The Nazis occupied Zdziecioł (Zhetel), Poland in 1941. Learn more about the city and ghetto during World War II.
In 1939, the Nazis established the Mannschafts-Stammlager (Stalag) IX B camp in Germany. Learn more about the camp’s history, prisoners, and liberation.
Allied air superiority over Germany was a decisive factor in the success of the D-Day (June 6, 1944) landings in France. This footage shows the Allied bombing of suspected German positions during the battle. Allied air attacks both supported Allied ground operations in Normandy and prevented German reinforcements from reaching the area. The Allies would liberate most of France by the end of August 1944.
Thomas (left), 6 months after liberation, with a soldier who realized that Thomas was Jewish and took him to an orphanage, ca. 1945. Thomas was eventually reunited with his mother. With the end of World War II and collapse of the Nazi regime, survivors of the Holocaust faced the daunting task of rebuilding their lives. With little in the way of financial resources and few, if any, surviving family members, most eventually emigrated from Europe to start their lives again. Between 1945 and 1952, more than…
Selected Features 1. Camp Commandant's House 2. Main Guard House 3. Camp Administrative Office 4. Gestapo 5. Reception Building/Prisoner Registration 6. Kitchen 7. Gas Chamber and Crematorium 8. Storage Buildings and Workshops 9. Storage of Confiscated Belongings 10. Gravel Pit: Execution Site 11. Camp Orchestra Site 12. "Black Wall" Execution Site 13. Block 11: Punishment Bunker 14. Block 10: Medical Experiments 15. Gallows 16. Block Commander's Barracks 17. SS Hospital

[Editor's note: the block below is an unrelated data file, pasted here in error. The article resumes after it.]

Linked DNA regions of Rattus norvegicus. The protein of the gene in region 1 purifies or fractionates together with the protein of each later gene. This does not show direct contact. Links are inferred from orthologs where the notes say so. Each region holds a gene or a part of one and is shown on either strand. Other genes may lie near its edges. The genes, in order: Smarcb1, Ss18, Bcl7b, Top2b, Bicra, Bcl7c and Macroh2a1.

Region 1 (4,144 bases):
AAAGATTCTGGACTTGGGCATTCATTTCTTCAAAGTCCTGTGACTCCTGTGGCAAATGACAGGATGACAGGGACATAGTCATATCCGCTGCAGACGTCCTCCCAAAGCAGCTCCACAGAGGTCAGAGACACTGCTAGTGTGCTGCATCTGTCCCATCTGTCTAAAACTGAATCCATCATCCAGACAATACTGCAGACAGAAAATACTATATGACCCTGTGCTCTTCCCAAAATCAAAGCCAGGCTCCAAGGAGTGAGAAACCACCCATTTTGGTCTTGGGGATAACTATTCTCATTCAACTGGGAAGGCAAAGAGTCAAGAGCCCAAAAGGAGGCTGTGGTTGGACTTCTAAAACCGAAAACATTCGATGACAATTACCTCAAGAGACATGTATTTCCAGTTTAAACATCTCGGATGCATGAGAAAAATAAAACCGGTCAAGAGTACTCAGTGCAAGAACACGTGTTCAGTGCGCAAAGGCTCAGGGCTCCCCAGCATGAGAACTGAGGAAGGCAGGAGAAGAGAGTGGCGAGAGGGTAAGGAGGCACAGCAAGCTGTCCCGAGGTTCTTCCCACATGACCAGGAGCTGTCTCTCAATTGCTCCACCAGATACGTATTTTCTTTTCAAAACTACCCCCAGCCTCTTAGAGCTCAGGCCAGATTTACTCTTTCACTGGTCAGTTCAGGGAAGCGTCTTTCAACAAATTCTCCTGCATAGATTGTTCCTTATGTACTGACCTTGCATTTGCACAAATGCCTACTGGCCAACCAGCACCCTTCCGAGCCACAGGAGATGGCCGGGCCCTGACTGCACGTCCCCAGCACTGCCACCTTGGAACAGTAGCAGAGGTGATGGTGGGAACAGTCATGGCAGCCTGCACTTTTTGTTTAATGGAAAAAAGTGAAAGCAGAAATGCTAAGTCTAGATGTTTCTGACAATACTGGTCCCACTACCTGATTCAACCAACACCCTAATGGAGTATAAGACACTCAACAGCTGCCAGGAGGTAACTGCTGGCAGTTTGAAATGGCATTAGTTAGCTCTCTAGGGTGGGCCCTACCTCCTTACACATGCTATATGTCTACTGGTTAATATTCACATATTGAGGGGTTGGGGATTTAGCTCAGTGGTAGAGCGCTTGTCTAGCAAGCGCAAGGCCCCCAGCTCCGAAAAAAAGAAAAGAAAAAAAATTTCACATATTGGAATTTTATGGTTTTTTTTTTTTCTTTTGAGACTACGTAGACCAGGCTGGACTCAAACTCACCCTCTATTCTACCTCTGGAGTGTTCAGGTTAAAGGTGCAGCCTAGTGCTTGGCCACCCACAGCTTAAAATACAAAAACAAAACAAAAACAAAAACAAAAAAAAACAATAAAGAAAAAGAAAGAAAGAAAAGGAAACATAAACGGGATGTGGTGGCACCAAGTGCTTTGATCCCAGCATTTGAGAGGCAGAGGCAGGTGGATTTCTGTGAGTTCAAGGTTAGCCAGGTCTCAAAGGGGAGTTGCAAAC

The Holocaust (1933–1945) was the systematic, state-sponsored persecution and murder of six million European Jews by the Nazi German regime and its allies and collaborators. The Holocaust era began in January 1933 when Adolf Hitler and the Nazi Party came to power in Germany. It ended in May 1945, when the Allied Powers defeated Nazi Germany in World War II. The Holocaust was a German initiative that took place throughout German- and Axis-controlled Europe. It affected nearly all of Europe’s Jewish…
Explore a timeline of key events in Nazi Germany during 1936.
Read the Jewish Partisan Educational Foundation's short biography of Norman Salsitz.
In 1939, the French government established the Gurs camp. Learn more about the history of the camp before and after the German invasion of France.
The 1st Infantry Division participated in major WWII campaigns and is recognized for liberating two subcamps of Flossenbürg in 1945.
The 4th Armored Division participated in major WWII campaigns and is recognized for liberating the Ohrdruf subcamp of Buchenwald in 1945.
The 8th Infantry Division participated in major WWII campaigns and is recognized for liberating the Wöbbelin subcamp of Neuengamme in 1945.
The 101st Airborne participated in major WWII campaigns and is recognized for liberating the Kaufering subcamp of Dachau in 1945.